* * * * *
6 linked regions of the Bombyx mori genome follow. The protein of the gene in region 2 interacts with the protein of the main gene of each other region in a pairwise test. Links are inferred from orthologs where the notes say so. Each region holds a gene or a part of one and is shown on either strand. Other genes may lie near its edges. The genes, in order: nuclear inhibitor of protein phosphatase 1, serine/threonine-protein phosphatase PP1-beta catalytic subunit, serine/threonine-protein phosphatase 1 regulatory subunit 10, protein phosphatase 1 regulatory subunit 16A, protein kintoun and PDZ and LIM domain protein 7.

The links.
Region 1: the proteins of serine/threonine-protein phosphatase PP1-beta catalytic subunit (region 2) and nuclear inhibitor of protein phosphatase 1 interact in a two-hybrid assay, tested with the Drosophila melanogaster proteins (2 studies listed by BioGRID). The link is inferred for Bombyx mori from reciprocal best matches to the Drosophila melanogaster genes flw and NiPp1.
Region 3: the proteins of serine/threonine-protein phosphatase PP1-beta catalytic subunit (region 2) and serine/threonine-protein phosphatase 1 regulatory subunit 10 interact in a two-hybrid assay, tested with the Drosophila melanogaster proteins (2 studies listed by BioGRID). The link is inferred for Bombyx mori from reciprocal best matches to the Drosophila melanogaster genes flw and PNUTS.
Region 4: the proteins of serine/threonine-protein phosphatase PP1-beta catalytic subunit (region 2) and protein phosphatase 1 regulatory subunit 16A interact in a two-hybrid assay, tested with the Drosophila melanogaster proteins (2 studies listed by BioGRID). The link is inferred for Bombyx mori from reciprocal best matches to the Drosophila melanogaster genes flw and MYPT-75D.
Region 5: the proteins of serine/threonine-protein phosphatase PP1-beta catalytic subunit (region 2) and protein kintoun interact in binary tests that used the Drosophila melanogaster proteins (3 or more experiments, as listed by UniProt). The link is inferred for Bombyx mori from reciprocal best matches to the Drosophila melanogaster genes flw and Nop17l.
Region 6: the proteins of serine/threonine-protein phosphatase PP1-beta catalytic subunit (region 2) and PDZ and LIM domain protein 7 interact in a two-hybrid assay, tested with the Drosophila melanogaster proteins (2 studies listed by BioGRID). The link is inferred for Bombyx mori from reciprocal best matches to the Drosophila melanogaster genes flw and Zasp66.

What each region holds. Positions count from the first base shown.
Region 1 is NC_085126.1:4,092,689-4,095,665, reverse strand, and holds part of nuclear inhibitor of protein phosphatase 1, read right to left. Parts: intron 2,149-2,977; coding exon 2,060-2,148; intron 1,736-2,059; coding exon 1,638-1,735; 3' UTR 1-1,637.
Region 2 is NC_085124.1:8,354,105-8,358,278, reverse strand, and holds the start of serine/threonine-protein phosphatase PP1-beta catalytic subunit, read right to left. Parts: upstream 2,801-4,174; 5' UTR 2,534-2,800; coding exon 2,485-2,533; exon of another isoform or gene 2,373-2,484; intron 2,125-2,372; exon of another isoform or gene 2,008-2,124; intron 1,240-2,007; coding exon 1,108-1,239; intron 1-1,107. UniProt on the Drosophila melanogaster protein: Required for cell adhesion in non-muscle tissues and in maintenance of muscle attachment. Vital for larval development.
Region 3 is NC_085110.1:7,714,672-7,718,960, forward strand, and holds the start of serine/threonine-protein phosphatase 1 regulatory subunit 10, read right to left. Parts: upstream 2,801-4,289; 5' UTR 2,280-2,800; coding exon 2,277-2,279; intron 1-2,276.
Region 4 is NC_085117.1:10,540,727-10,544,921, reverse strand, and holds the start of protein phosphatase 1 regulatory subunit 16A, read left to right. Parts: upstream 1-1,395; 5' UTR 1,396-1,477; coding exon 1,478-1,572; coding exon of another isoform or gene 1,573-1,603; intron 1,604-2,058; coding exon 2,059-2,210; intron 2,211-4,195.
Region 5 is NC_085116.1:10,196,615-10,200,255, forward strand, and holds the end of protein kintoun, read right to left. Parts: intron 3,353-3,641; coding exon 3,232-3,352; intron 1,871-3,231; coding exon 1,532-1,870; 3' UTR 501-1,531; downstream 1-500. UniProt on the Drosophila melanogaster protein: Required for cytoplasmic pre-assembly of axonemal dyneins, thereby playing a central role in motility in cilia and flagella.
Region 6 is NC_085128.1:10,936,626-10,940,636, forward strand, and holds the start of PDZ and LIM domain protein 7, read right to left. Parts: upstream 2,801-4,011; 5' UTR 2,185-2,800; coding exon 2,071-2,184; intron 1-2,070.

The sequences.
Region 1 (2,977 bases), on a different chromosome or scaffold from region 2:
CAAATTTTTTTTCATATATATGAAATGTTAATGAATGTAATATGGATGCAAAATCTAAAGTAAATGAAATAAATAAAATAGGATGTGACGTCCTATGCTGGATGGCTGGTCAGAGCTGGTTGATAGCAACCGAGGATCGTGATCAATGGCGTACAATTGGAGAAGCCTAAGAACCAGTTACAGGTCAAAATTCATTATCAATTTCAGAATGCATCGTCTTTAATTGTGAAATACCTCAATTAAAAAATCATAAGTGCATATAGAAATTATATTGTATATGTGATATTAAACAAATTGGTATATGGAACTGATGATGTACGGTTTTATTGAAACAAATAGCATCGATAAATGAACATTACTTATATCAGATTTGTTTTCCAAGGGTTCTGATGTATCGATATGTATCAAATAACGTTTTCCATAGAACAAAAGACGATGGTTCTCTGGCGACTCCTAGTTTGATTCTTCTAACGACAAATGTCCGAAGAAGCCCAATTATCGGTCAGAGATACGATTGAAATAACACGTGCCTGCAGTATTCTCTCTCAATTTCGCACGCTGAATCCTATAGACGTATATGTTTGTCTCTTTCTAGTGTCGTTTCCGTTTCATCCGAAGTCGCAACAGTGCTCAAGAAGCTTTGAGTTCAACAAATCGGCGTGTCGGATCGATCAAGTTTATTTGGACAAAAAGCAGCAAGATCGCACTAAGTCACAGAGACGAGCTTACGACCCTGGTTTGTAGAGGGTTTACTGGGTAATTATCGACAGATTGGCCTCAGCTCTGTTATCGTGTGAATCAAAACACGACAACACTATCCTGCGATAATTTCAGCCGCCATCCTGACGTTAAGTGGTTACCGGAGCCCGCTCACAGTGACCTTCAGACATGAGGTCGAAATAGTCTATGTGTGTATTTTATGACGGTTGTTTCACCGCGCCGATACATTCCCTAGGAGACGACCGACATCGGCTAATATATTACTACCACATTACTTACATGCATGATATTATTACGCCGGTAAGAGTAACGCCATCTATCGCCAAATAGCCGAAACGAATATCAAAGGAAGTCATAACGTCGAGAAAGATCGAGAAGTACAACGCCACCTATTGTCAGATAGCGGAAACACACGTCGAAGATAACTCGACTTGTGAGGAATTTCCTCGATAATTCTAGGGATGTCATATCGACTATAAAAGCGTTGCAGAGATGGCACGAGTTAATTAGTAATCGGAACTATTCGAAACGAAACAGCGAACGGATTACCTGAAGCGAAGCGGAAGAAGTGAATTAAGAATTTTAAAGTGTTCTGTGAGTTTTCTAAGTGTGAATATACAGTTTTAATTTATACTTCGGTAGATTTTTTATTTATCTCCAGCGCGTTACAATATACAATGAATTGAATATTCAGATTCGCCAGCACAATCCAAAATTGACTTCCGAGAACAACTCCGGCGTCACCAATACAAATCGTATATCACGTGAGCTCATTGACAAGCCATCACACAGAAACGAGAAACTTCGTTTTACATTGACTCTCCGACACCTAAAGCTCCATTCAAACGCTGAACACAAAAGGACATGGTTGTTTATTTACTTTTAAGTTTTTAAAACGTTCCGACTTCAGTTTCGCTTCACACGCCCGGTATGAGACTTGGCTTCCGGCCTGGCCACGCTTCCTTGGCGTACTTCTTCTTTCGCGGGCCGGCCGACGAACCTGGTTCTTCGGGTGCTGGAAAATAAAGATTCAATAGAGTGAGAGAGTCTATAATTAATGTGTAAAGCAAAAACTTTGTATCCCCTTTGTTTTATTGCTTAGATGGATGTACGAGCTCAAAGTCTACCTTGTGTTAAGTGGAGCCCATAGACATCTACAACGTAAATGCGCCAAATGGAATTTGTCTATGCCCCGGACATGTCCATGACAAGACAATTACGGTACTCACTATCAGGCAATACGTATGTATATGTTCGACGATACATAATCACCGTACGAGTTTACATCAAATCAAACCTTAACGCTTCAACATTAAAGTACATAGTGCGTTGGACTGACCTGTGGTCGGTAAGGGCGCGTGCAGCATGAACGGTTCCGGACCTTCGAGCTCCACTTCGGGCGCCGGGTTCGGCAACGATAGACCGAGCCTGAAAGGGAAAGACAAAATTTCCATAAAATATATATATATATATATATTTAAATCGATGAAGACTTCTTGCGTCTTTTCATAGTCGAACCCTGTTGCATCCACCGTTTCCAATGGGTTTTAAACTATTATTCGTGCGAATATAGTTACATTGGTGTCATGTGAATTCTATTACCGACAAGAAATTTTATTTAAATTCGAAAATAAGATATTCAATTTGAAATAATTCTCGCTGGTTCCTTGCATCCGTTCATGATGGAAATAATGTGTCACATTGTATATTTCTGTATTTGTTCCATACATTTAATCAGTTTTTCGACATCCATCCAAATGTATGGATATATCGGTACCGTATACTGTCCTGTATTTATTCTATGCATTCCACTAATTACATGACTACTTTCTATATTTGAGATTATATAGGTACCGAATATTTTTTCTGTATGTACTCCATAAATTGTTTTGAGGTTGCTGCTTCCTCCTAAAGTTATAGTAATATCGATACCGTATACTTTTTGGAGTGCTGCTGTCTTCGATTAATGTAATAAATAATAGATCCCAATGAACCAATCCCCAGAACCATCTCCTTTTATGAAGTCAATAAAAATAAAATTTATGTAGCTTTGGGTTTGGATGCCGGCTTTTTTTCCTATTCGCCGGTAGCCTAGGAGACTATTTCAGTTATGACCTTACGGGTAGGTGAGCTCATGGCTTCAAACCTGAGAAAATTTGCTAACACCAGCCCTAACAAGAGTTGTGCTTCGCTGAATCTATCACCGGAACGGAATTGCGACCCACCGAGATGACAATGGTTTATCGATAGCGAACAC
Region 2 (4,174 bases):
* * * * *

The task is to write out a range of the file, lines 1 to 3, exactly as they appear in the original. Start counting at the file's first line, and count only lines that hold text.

6 linked regions of the Bombyx mori genome follow. The protein of the gene in region 2 interacts with the protein of the main gene of each other region in a pairwise test. Links are inferred from orthologs where the notes say so. Each region holds a gene or a part of one and is shown on either strand. Other genes may lie near its edges. The genes, in order: nuclear inhibitor of protein phosphatase 1, serine/threonine-protein phosphatase PP1-beta catalytic subunit, serine/threonine-protein phosphatase 1 regulatory subunit 10, protein phosphatase 1 regulatory subunit 16A, protein kintoun and PDZ and LIM domain protein 7.

The links.
Region 1: the proteins of serine/threonine-protein phosphatase PP1-beta catalytic subunit (region 2) and nuclear inhibitor of protein phosphatase 1 interact in a two-hybrid assay, tested with the Drosophila melanogaster proteins (2 studies listed by BioGRID). The link is inferred for Bombyx mori from reciprocal best matches to the Drosophila melanogaster genes flw and NiPp1.